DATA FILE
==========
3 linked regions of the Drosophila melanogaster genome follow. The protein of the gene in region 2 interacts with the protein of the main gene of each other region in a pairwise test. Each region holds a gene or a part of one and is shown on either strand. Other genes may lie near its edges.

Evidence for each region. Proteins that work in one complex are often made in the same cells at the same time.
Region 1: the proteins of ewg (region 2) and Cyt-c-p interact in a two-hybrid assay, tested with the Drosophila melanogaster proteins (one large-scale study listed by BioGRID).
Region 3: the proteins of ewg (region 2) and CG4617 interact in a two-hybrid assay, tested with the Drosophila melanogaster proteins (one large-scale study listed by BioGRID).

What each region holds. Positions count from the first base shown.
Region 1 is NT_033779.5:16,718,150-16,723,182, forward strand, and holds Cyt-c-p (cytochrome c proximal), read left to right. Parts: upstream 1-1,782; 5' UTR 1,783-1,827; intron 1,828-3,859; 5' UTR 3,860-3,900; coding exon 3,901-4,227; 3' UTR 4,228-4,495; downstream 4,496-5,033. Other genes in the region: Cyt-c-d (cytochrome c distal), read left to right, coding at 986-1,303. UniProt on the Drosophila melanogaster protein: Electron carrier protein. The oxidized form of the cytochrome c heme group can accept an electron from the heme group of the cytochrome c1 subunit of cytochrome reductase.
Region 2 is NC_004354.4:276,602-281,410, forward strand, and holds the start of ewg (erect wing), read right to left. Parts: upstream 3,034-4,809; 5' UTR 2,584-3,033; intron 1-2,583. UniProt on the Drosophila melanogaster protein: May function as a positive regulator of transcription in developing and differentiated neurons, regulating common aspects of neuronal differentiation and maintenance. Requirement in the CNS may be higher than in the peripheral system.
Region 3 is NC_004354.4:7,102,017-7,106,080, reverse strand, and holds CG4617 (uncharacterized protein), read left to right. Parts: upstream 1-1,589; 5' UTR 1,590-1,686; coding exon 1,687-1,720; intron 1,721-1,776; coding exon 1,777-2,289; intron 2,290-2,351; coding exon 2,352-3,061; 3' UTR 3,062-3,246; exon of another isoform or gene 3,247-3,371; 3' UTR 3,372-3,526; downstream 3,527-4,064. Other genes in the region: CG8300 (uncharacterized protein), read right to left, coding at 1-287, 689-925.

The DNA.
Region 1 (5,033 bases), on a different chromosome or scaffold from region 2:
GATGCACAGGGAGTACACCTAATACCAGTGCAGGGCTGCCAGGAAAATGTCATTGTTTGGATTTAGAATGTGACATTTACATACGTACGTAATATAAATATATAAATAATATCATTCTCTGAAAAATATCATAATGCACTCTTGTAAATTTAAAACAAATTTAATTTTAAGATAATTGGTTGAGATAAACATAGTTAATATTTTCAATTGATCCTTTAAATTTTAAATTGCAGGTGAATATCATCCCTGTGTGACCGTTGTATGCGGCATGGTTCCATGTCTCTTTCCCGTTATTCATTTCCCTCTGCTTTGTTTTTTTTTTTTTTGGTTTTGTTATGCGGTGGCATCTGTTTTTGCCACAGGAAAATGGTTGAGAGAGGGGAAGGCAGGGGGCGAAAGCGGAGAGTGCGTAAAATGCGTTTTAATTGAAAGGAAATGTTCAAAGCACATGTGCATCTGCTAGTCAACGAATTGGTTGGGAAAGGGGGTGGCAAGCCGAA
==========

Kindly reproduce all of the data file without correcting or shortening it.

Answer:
3 linked regions of the Drosophila melanogaster genome follow. The protein of the gene in region 2 interacts with the protein of the main gene of each other region in a pairwise test. Each region holds a gene or a part of one and is shown on either strand. Other genes may lie near its edges.

Evidence for each region. Proteins that work in one complex are often made in the same cells at the same time.
Region 1: the proteins of ewg (region 2) and Cyt-c-p interact in a two-hybrid assay, tested with the Drosophila melanogaster proteins (one large-scale study listed by BioGRID).
Region 3: the proteins of ewg (region 2) and CG4617 interact in a two-hybrid assay, tested with the Drosophila melanogaster proteins (one large-scale study listed by BioGRID).

What each region holds. Positions count from the first base shown.
Region 1 is NT_033779.5:16,718,150-16,723,182, forward strand, and holds Cyt-c-p (cytochrome c proximal), read left to right. Parts: upstream 1-1,782; 5' UTR 1,783-1,827; intron 1,828-3,859; 5' UTR 3,860-3,900; coding exon 3,901-4,227; 3' UTR 4,228-4,495; downstream 4,496-5,033. Other genes in the region: Cyt-c-d (cytochrome c distal), read left to right, coding at 986-1,303. UniProt on the Drosophila melanogaster protein: Electron carrier protein. The oxidized form of the cytochrome c heme group can accept an electron from the heme group of the cytochrome c1 subunit of cytochrome reductase.
Region 2 is NC_004354.4:276,602-281,410, forward strand, and holds the start of ewg (erect wing), read right to left. Parts: upstream 3,034-4,809; 5' UTR 2,584-3,033; intron 1-2,583. UniProt on the Drosophila melanogaster protein: May function as a positive regulator of transcription in developing and differentiated neurons, regulating common aspects of neuronal differentiation and maintenance. Requirement in the CNS may be higher than in the peripheral system.
Region 3 is NC_004354.4:7,102,017-7,106,080, reverse strand, and holds CG4617 (uncharacterized protein), read left to right. Parts: upstream 1-1,589; 5' UTR 1,590-1,686; coding exon 1,687-1,720; intron 1,721-1,776; coding exon 1,777-2,289; intron 2,290-2,351; coding exon 2,352-3,061; 3' UTR 3,062-3,246; exon of another isoform or gene 3,247-3,371; 3' UTR 3,372-3,526; downstream 3,527-4,064. Other genes in the region: CG8300 (uncharacterized protein), read right to left, coding at 1-287, 689-925.

The DNA.
Region 1 (5,033 bases), on a different chromosome or scaffold from region 2:
GATGCACAGGGAGTACACCTAATACCAGTGCAGGGCTGCCAGGAAAATGTCATTGTTTGGATTTAGAATGTGACATTTACATACGTACGTAATATAAATATATAAATAATATCATTCTCTGAAAAATATCATAATGCACTCTTGTAAATTTAAAACAAATTTAATTTTAAGATAATTGGTTGAGATAAACATAGTTAATATTTTCAATTGATCCTTTAAATTTTAAATTGCAGGTGAATATCATCCCTGTGTGACCGTTGTATGCGGCATGGTTCCATGTCTCTTTCCCGTTATTCATTTCCCTCTGCTTTGTTTTTTTTTTTTTTGGTTTTGTTATGCGGTGGCATCTGTTTTTGCCACAGGAAAATGGTTGAGAGAGGGGAAGGCAGGGGGCGAAAGCGGAGAGTGCGTAAAATGCGTTTTAATTGAAAGGAAATGTTCAAAGCACATGTGCATCTGCTAGTCAACGAATTGGTTGGGAAAGGGGGTGGCAAGCCGAA